Given the difficulty in determining arm’s length pricing when LSAs are present, countries are dealing with the concept through local practical guidance:
- India – the Income Tax Appellate Tribunal recognizes that market and industry conditions should be considered when establishing the profitability of an Indian subsidiary of a MNE. As such, any LSAs should be captured in the profitability of the comparables used for benchmarking purposes. This is part of the reason the Indian tax authorities tend to require the use of Indian-specific comparables. In their view, regional comparables may not capture the premium profits still associated with operations outsourced to India.
- China – the State Administration of Taxation (“SAT”) asserts that a MNE which establishes operations in low-cost jurisdictions should attribute the “non-routine” profit to those operations to account for the net savings. The SAT typically considers LSAs as the primary driver for establishing operations in China, and therefore may adjust pricing in which all residual profits related to the relocation inure to the principal entity outside of China. In practice, the SAT asserts that higher mark-ups are necessary to achieve this result.
- OECD – the OECD has acknowledged the concept of LSAs through a July 2010 publication describing its view and providing examples of applying the arm’s length standard to specific situations. One consideration that is rightly emphasized by the OECD is the potential impact of intangibles owned by the multinational. In June 2013, the OECD announced it expects to add to its commentary on LSAs through its final next discussion draft related to intangibles which it expects to release sometime in 2013.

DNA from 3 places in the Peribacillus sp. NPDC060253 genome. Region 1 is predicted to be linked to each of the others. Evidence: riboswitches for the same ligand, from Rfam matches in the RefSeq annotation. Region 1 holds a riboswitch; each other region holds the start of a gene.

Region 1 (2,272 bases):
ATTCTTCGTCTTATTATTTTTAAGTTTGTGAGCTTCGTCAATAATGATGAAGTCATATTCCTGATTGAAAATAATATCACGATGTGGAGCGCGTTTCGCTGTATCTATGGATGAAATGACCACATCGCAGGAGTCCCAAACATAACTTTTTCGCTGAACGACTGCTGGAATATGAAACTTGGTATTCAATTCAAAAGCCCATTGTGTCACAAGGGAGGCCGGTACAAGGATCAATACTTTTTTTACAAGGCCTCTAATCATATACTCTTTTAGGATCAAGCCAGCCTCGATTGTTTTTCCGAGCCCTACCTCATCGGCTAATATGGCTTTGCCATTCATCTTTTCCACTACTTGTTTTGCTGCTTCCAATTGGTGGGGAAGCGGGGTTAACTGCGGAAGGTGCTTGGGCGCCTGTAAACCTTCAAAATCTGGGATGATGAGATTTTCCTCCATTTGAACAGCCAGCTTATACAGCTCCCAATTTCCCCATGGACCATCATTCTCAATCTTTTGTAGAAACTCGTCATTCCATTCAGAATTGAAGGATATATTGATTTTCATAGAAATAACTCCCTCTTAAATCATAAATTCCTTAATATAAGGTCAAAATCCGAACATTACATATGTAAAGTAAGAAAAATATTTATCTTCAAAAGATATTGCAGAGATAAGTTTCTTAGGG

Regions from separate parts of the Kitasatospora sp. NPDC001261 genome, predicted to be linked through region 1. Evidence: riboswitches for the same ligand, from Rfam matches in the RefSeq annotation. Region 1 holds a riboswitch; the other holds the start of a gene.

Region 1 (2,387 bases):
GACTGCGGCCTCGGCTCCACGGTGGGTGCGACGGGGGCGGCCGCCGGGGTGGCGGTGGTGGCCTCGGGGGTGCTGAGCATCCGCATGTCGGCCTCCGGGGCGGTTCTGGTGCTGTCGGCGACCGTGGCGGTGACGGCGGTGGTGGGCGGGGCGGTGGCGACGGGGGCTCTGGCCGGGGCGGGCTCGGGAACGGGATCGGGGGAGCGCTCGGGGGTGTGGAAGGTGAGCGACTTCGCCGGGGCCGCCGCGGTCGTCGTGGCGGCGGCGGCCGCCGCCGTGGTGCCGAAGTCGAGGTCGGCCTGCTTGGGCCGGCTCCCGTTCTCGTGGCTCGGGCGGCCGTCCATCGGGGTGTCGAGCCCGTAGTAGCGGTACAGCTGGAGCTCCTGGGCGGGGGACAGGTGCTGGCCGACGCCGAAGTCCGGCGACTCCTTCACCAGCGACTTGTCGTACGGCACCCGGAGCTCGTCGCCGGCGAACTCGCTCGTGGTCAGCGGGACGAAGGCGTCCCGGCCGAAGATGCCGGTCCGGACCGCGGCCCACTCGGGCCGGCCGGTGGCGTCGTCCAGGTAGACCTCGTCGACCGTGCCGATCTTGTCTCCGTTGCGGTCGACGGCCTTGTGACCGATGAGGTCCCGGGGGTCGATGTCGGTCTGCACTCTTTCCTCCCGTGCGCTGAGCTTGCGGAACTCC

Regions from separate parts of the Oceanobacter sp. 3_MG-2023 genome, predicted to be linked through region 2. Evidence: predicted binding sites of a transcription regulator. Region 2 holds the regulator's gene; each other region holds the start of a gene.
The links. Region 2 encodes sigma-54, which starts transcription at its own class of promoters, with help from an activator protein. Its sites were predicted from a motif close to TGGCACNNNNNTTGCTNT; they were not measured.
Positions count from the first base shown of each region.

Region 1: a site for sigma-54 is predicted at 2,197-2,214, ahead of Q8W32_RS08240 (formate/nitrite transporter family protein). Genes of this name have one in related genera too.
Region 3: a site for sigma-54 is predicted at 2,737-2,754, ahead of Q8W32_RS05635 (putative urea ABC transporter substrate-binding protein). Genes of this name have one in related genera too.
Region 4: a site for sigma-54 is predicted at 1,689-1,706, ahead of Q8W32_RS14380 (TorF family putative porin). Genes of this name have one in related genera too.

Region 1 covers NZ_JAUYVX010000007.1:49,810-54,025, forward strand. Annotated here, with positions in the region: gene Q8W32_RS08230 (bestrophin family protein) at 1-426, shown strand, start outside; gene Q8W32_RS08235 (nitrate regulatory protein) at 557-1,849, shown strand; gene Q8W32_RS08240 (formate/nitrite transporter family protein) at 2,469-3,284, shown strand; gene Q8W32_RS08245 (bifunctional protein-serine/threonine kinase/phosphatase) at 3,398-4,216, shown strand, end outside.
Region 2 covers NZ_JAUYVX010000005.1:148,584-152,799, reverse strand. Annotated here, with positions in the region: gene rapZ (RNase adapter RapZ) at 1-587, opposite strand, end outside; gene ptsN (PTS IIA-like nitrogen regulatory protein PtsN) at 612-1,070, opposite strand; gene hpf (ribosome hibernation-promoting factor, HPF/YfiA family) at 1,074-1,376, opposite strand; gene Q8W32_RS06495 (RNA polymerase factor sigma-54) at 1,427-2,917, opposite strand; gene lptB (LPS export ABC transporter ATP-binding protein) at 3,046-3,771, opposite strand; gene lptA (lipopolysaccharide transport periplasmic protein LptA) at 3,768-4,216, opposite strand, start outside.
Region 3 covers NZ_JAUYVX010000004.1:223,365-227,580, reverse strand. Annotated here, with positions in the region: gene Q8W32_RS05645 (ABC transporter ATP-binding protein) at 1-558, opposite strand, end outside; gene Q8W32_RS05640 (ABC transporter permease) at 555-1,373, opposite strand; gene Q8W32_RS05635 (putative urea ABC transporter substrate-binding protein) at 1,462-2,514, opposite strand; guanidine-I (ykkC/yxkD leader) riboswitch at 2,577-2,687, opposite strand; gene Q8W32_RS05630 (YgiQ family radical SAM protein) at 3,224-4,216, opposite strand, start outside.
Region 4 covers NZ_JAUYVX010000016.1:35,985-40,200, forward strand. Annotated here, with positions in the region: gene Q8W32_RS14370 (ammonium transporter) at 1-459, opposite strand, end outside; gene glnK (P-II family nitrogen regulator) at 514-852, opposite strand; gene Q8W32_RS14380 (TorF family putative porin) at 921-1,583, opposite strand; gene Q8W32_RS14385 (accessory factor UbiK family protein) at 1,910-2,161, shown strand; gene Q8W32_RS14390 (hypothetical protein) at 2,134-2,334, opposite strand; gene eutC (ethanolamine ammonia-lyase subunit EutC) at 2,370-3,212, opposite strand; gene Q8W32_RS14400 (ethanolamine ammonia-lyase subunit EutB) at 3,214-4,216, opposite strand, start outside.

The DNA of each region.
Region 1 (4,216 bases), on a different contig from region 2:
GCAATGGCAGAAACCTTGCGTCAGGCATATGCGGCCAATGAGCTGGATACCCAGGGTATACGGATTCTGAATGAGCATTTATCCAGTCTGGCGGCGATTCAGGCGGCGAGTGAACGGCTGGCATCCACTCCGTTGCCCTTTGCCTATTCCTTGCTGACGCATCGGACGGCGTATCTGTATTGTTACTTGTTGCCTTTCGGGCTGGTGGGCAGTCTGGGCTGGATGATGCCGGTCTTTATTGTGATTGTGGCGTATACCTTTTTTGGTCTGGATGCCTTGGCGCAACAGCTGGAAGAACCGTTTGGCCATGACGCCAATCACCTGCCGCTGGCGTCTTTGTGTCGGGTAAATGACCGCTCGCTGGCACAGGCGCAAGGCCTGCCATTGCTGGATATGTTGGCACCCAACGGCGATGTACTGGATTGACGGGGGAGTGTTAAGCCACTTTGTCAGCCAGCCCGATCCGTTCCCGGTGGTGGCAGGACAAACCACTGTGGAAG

- United Nations – the United Nation’s draft Transfer Pricing Practice Manual for Developing Countries (“UN Manual”) also includes consideration of LSAs. The UN Manual supplements the OECD’s position with particular attention to developing markets, in large part through a section specific to China and the unique characteristics of that market. (In addition to advocating for local-country comparables over regional comparables, this section points out that China also has a local customer base with significant spending power, a characteristic not present in many low-cost markets for outsourced operations. This also needs to be taken into account when determining the transfer price for companies operating in China.
- United States – the US transfer pricing regulations do not provide much direction on LSAs apart from the directive that taxpayers should “consider the relative competitive positions of buyers and sellers” when deciding whether LSA adjustments are warranted.